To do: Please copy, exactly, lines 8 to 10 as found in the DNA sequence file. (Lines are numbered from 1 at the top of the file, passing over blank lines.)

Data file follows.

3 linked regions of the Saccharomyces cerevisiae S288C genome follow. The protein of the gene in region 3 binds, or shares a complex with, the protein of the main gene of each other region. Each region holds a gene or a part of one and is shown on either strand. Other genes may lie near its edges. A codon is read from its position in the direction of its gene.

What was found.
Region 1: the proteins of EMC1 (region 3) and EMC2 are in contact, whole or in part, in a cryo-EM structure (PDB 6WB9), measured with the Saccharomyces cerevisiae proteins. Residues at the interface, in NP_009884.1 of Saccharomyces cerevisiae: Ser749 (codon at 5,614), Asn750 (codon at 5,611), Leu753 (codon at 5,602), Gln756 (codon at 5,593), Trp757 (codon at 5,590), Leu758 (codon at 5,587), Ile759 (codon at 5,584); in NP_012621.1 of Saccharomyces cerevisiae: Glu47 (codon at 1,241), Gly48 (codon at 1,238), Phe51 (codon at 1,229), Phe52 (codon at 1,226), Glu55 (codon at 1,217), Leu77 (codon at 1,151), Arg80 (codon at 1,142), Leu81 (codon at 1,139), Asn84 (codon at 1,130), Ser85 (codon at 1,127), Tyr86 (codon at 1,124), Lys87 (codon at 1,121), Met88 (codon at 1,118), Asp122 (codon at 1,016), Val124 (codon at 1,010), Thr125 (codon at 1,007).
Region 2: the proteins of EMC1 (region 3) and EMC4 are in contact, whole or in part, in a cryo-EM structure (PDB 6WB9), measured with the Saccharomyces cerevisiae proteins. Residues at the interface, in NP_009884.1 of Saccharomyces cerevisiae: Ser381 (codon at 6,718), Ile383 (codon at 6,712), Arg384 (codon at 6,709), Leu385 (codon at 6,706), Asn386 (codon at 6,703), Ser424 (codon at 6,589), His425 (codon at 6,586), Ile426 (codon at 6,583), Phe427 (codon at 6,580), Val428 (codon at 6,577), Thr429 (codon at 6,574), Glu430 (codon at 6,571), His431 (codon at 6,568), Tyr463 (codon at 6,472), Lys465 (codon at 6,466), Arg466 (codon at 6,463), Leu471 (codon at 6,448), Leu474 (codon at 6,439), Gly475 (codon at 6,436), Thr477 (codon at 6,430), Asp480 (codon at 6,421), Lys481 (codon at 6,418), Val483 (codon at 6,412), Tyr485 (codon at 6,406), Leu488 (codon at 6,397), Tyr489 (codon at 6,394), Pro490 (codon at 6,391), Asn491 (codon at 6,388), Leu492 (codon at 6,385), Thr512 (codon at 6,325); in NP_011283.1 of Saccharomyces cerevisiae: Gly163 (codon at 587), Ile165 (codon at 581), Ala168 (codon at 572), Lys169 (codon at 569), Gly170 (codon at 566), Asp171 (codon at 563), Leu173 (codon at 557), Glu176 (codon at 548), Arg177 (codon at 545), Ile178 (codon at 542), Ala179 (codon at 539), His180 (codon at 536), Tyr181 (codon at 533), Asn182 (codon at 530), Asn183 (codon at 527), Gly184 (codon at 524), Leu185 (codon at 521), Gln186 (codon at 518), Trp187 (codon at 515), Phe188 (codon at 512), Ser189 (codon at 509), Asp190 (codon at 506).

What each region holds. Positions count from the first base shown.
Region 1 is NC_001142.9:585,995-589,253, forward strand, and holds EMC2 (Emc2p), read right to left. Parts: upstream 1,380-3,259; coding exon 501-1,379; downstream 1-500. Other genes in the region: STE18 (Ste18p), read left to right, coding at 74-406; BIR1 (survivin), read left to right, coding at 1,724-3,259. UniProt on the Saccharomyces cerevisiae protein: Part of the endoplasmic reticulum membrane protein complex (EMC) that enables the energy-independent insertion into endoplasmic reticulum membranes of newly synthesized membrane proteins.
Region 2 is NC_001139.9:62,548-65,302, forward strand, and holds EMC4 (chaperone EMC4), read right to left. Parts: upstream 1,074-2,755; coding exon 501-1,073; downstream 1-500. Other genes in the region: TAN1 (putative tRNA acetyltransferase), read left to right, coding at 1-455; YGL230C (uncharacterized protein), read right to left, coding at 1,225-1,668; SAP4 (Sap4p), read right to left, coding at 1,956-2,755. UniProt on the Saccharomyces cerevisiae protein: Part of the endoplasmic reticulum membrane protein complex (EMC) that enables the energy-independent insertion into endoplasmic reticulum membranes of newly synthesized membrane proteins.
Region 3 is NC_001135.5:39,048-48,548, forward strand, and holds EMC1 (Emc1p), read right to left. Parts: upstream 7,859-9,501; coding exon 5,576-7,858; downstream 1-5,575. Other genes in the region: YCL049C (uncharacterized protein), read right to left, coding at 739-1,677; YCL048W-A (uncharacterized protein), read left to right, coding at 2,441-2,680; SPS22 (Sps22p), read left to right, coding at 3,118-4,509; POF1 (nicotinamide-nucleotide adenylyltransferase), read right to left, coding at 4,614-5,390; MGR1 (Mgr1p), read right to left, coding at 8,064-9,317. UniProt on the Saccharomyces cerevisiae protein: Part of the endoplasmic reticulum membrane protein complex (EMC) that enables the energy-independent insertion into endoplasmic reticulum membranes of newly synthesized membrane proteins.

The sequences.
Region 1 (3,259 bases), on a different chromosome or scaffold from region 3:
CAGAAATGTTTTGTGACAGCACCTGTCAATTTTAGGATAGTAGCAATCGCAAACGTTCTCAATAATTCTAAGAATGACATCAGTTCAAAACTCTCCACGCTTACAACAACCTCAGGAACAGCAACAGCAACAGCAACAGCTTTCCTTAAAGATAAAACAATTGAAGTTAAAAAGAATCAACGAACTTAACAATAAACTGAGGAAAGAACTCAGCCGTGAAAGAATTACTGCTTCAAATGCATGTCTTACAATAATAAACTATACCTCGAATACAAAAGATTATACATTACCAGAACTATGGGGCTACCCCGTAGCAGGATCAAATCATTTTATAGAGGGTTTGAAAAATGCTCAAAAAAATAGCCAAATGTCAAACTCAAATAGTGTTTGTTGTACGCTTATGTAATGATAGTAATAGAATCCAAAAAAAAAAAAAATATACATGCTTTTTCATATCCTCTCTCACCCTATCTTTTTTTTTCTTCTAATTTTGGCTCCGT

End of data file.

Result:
Region 3 is NC_001135.5:39,048-48,548, forward strand, and holds EMC1 (Emc1p), read right to left. Parts: upstream 7,859-9,501; coding exon 5,576-7,858; downstream 1-5,575. Other genes in the region: YCL049C (uncharacterized protein), read right to left, coding at 739-1,677; YCL048W-A (uncharacterized protein), read left to right, coding at 2,441-2,680; SPS22 (Sps22p), read left to right, coding at 3,118-4,509; POF1 (nicotinamide-nucleotide adenylyltransferase), read right to left, coding at 4,614-5,390; MGR1 (Mgr1p), read right to left, coding at 8,064-9,317. UniProt on the Saccharomyces cerevisiae protein: Part of the endoplasmic reticulum membrane protein complex (EMC) that enables the energy-independent insertion into endoplasmic reticulum membranes of newly synthesized membrane proteins.

The sequences.
Region 1 (3,259 bases), on a different chromosome or scaffold from region 3: